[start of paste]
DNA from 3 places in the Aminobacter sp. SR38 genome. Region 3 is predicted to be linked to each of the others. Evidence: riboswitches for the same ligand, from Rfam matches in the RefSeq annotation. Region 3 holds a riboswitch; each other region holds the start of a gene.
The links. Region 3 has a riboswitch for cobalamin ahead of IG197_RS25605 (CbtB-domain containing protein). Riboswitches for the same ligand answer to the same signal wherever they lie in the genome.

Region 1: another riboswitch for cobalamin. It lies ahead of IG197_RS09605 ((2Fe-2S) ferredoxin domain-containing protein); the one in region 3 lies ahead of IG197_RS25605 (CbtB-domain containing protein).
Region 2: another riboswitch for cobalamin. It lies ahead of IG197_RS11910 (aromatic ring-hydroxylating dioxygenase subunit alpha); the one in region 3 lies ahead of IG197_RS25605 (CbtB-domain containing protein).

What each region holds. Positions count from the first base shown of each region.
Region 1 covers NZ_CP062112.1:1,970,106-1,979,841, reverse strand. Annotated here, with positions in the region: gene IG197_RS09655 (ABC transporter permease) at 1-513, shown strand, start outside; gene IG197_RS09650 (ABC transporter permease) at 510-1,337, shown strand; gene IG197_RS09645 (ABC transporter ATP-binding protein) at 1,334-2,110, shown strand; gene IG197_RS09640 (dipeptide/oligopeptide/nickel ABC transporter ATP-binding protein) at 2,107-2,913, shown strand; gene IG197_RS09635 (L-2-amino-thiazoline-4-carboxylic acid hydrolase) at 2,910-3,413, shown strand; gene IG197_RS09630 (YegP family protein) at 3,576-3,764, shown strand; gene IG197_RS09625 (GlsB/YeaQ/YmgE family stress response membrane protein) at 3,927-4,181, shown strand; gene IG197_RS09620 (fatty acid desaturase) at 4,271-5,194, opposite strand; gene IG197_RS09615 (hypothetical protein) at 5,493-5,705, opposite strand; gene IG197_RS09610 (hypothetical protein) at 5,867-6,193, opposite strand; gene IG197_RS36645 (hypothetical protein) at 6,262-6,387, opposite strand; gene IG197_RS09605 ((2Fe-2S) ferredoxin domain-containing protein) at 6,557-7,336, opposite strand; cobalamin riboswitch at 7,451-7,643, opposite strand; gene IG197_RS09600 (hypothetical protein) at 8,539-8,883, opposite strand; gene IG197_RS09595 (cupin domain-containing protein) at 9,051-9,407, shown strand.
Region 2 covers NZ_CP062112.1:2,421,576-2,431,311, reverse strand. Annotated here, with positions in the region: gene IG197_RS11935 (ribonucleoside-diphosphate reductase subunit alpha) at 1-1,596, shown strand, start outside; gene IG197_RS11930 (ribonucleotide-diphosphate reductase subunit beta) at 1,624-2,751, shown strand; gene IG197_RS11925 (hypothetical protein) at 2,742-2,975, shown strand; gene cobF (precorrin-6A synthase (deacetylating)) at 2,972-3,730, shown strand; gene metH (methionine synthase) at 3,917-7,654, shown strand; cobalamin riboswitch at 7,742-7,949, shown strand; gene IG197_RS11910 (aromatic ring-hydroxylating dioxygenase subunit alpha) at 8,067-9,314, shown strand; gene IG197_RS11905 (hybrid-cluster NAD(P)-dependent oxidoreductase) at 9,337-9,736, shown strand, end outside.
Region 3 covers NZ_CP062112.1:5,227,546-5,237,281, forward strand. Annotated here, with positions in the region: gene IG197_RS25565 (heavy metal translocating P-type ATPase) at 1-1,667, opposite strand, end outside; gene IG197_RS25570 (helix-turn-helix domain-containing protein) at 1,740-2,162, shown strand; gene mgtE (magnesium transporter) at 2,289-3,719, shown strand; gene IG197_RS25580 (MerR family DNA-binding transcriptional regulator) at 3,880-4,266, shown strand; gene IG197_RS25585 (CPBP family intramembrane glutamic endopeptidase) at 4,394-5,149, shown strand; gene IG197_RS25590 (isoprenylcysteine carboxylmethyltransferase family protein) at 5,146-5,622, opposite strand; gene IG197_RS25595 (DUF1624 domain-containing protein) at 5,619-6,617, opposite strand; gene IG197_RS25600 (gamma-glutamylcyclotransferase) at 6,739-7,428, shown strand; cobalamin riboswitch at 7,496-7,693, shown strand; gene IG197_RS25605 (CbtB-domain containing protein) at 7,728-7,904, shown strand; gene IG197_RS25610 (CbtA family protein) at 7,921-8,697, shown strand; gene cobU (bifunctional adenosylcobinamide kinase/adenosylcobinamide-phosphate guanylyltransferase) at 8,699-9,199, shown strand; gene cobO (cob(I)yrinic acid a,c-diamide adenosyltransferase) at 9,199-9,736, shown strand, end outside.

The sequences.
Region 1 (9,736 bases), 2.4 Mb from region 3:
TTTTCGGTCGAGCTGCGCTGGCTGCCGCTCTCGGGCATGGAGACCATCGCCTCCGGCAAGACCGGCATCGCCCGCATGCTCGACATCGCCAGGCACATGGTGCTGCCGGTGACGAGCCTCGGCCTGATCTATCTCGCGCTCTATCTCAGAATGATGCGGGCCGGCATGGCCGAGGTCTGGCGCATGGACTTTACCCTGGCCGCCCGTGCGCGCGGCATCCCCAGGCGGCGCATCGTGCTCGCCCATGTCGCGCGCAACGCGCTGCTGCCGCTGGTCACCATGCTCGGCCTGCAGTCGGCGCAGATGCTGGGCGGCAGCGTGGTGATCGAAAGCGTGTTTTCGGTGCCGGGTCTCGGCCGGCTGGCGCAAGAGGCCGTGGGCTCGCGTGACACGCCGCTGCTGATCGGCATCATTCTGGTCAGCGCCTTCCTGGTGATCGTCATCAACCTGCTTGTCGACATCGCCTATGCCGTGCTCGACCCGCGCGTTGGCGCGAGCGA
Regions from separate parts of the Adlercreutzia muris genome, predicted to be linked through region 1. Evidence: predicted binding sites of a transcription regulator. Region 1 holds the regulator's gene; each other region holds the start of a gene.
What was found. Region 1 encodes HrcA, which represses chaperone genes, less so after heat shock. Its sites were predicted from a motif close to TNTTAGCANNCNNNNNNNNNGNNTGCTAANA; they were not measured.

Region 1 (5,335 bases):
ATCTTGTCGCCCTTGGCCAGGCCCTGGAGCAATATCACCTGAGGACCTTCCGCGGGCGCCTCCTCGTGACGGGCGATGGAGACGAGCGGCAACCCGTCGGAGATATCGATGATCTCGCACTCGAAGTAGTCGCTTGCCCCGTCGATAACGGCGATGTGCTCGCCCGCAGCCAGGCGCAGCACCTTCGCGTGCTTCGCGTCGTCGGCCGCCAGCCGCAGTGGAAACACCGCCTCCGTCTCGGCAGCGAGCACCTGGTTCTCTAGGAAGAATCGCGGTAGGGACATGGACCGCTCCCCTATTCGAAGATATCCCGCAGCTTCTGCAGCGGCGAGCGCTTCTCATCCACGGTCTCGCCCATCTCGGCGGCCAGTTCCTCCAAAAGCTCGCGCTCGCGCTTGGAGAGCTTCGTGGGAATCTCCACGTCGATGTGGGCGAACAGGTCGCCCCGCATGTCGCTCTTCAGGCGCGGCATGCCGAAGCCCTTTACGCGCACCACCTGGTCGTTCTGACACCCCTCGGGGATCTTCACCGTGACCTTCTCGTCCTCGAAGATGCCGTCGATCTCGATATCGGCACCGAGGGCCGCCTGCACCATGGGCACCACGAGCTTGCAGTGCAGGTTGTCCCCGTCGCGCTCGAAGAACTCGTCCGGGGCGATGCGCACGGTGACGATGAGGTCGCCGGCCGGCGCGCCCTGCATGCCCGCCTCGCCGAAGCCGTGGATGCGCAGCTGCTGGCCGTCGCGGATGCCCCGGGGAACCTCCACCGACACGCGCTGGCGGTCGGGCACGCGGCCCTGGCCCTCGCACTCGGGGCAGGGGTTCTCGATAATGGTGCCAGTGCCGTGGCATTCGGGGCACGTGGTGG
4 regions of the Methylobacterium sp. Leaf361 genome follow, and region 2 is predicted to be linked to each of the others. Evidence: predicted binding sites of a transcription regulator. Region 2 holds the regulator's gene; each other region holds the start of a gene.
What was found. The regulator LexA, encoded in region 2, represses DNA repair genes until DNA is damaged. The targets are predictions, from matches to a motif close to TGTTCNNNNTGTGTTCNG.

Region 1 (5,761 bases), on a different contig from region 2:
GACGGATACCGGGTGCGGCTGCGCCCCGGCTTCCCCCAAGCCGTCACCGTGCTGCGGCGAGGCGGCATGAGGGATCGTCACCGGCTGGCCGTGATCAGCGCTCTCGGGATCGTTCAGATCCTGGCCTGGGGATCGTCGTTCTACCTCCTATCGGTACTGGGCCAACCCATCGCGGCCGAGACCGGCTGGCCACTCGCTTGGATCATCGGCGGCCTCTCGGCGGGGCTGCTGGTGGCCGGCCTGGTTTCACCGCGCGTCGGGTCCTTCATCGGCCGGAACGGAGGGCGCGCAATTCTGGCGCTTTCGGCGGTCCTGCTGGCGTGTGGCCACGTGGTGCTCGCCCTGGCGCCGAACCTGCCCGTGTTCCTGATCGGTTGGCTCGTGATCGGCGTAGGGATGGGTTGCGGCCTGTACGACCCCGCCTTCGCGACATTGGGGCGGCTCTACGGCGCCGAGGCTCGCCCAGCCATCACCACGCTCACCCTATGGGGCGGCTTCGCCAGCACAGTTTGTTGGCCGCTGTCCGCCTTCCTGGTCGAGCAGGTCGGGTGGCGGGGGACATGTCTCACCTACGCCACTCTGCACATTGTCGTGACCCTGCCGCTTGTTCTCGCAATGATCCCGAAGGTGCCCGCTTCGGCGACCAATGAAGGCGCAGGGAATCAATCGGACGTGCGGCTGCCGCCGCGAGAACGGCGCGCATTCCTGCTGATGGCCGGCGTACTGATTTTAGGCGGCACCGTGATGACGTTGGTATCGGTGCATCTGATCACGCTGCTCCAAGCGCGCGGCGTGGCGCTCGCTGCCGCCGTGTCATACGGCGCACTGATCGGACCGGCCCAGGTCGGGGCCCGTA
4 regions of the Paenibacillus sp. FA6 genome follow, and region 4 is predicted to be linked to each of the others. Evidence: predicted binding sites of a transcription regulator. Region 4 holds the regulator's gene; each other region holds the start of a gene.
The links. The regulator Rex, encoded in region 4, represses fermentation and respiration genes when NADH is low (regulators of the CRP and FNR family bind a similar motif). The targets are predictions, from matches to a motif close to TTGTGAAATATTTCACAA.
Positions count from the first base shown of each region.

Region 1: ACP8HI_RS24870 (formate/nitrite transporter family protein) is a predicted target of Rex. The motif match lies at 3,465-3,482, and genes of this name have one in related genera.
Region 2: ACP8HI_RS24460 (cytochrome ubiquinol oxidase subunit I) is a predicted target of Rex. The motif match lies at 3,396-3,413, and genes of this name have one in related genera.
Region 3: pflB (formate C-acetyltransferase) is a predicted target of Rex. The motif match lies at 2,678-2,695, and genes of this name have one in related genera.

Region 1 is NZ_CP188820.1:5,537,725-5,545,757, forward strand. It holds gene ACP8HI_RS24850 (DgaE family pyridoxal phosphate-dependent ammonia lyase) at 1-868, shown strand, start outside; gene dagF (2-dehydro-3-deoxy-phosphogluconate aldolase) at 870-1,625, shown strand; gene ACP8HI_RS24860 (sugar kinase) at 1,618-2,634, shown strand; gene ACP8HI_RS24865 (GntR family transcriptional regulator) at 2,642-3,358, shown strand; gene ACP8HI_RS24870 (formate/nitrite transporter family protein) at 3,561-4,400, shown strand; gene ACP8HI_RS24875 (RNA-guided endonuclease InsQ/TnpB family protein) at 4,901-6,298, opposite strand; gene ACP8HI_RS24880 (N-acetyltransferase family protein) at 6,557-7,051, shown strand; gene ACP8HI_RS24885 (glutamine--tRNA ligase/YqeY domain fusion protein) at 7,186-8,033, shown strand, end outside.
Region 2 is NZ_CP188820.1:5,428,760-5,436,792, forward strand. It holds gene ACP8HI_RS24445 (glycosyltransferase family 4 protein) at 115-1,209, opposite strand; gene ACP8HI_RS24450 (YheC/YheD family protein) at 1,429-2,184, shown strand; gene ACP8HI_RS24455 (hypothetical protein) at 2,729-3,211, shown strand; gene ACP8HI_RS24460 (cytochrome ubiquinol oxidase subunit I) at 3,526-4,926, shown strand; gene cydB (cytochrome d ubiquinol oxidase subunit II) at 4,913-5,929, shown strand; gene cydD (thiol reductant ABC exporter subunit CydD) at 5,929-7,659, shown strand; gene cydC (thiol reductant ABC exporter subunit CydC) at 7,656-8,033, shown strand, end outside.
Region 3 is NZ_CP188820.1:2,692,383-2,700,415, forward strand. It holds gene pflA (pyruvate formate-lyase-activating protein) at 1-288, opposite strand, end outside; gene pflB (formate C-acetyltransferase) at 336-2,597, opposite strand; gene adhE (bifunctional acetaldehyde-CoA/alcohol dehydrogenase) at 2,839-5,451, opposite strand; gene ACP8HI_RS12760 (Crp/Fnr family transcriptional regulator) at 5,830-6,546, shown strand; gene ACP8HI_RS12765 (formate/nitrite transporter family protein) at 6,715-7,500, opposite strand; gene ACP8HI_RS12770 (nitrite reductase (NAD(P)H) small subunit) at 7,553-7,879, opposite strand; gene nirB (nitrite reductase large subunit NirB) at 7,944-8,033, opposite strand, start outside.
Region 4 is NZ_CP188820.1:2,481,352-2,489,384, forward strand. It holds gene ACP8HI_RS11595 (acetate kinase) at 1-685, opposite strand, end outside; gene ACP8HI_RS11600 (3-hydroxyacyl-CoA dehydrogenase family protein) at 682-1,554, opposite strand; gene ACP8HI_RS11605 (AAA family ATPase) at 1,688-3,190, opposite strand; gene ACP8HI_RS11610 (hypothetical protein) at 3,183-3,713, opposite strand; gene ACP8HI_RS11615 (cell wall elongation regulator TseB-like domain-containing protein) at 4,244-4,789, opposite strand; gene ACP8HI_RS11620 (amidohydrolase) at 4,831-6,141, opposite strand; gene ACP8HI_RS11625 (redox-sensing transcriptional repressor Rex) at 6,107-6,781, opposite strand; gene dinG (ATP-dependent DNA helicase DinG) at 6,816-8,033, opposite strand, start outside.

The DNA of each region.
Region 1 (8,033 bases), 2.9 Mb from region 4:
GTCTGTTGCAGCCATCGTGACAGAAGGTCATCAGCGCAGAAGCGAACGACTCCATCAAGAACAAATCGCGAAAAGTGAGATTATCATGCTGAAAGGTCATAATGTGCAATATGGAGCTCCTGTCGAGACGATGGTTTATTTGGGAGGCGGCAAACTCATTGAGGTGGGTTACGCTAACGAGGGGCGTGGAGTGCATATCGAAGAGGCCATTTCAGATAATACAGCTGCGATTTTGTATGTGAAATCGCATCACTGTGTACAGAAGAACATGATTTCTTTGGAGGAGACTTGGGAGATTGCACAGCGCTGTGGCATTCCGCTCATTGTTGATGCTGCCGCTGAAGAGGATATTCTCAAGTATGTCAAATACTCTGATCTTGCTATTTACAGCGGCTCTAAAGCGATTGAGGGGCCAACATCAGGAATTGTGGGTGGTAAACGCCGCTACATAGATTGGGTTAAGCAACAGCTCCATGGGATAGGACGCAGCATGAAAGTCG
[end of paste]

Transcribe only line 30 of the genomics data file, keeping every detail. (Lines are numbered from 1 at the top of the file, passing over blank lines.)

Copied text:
The DNA of each region.